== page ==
Just like any other piece of essential home equipment, water heaters have a shelf life. The time you will get out of your system, however, will depend on water heater maintenance. All too often, homeowners do not carry out basic checks on water heaters, which could extend the life of the unit.
Although it’s not really a fair comparison, consider having a plant inside your home and never watering it. Sure, the plant may survive for a considerable time simply from feeding off nutrients in the atmosphere, but it will never live to its full potential. Lack of water heating maintenance has the same result, only at a significantly higher cost. With these 5 tips, you can improve the lifespan of your water heater and save yourself money in the long term.
Water Heater Maintenance Basics
If you cannot identify how many water heaters are in your home and where they are located, maintenance is impossible. The first thing you should do is locate your water heaters and familiarize yourself with the basic mechanics of your system. Do you know where the water supply and electrical cutoffs are? If not, make it your mission to find out.
If there is a gas supply to your water heater, it will also have its own mechanisms designed to ensure the system runs smoothly, or you can shut off the gas supply in an emergency. Learn how your water heaters integrate with your other household supplies to ensure good water heater maintenance is observed at all times.
Check Your Pressure
Pressure is a very important aspect of water heater maintenance. If the pressure rises above 90 psi, it can cause untold havoc on your system. Not all systems are regulated in such a way that water pressure is monitored by an external device. If you have an older water heater, it is up to you to ensure pressure is always at optimal levels.
Most water heaters are compatible with pressure regulating valves, so you should explore that option if you want to keep your water heater and any dependent appliances in good working order. This is a critical step in water heater maintenance, as your entire system may become compromised due to the domino affect caused by poor pressure control.
A water softener is a great way to help reduce the level of minerals present in your water heater. Make sure to use a softener that is compatible with the manufacturer’s guidelines and always follow the instructions for adding the softener to the tank. The last thing you want to do is damage the system while attempting to carry out water heater maintenance.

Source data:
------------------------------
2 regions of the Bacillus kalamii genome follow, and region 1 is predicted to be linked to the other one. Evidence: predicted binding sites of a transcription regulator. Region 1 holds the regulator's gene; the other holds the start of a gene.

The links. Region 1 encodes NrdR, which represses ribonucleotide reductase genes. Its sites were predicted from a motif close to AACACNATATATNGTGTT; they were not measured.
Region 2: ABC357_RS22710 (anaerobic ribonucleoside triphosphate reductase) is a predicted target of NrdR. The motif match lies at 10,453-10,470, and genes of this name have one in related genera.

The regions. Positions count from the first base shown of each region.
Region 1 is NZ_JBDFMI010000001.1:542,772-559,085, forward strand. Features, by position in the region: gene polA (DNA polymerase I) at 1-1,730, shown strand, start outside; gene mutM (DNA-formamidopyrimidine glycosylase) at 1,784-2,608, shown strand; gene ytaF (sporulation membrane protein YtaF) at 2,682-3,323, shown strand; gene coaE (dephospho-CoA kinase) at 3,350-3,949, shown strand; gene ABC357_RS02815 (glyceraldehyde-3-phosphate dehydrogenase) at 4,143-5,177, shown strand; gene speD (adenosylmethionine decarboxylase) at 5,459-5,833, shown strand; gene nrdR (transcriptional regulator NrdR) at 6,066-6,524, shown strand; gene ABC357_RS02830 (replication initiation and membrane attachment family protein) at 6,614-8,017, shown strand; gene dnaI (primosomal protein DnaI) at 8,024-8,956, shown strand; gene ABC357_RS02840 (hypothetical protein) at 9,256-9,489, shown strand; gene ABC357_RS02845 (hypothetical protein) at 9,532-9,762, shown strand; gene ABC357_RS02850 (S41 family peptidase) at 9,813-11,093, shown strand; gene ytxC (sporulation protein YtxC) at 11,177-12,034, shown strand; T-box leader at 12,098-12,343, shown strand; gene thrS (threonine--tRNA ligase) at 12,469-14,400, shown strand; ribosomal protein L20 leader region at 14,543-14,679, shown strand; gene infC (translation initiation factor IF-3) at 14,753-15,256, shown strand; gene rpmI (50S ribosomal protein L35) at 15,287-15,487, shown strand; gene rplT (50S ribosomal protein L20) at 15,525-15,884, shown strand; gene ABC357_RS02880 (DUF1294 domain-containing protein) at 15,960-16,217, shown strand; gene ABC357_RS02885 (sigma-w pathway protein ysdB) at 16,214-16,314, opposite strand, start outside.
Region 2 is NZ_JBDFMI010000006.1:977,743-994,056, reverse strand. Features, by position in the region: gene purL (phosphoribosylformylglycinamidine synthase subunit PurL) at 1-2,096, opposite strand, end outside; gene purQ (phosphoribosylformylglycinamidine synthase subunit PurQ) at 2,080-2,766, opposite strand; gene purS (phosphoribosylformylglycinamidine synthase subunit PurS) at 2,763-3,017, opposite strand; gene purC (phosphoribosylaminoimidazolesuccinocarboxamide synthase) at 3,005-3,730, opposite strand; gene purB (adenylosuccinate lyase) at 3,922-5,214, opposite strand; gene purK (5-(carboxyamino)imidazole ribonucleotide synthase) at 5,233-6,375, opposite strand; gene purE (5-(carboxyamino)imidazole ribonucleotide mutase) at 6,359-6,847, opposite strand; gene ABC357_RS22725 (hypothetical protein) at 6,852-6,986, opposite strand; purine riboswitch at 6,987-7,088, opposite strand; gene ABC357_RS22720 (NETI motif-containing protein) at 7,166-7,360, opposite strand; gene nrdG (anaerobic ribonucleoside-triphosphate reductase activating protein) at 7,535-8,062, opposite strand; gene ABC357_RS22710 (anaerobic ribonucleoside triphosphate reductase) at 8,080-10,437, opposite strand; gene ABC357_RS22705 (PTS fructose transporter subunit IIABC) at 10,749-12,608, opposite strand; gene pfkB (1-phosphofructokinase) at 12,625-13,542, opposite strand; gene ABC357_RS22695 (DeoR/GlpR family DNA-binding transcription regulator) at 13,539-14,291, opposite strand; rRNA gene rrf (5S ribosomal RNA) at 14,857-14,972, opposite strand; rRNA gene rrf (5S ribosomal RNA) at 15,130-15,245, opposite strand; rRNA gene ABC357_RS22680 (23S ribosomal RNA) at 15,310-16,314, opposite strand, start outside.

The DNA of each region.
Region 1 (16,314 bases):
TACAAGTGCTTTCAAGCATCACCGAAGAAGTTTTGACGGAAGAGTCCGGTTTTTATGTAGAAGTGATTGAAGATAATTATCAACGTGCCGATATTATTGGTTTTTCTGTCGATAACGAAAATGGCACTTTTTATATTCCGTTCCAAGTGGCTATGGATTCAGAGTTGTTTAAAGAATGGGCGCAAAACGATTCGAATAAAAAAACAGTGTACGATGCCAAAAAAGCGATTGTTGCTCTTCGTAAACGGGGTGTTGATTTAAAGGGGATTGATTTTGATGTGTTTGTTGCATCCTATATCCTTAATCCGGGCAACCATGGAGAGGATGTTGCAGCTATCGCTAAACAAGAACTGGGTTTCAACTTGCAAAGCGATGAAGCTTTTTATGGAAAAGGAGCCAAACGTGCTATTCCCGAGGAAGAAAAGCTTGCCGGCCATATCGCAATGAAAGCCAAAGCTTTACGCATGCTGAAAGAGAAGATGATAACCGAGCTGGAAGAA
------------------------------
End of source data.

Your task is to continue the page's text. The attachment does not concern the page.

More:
Temperature control is also part of water heater maintenance. The lower the water temperature, the less likely it is for mineral deposits to take hold in the unit. Check to see if the temperature of your tank is regulated and, if not, consider introducing applications that will control the temperature of water in your heater. For a small additional cost, you could save yourself the stress of having to replace an entire system.
There is finite space in your water heater, which means, over time, it will suffer from wear and tear. One way to help alleviate the pressure your system endures is by installing an expansion tank. The purpose of an expansion tank is to allow excess water to drain out, relieving overall pressure on the system and your plumbing.
The expansion tank allows more breathing room and is an excellent addition to automated water heater maintenance. The less work you have to do to ensure your water heater lasts, the better it will be for your home maintenance budget. The money you spend is money saved in the long run.
Hire a Professional
At the end of the day, there is no better way of ensuring water heater maintenance than hiring a professional. There are various types of systems, and they all present their own unique challenges when integrated with home plumbing. Hiring a professional will save you the stress and worry that your water heater may not stand the test of time.
Show Plumbing provides world-class water heater maintenance and much more. Contact us today, if you would like to arrange an expert checkup at your home. We can provide advice and carry out professional repairs.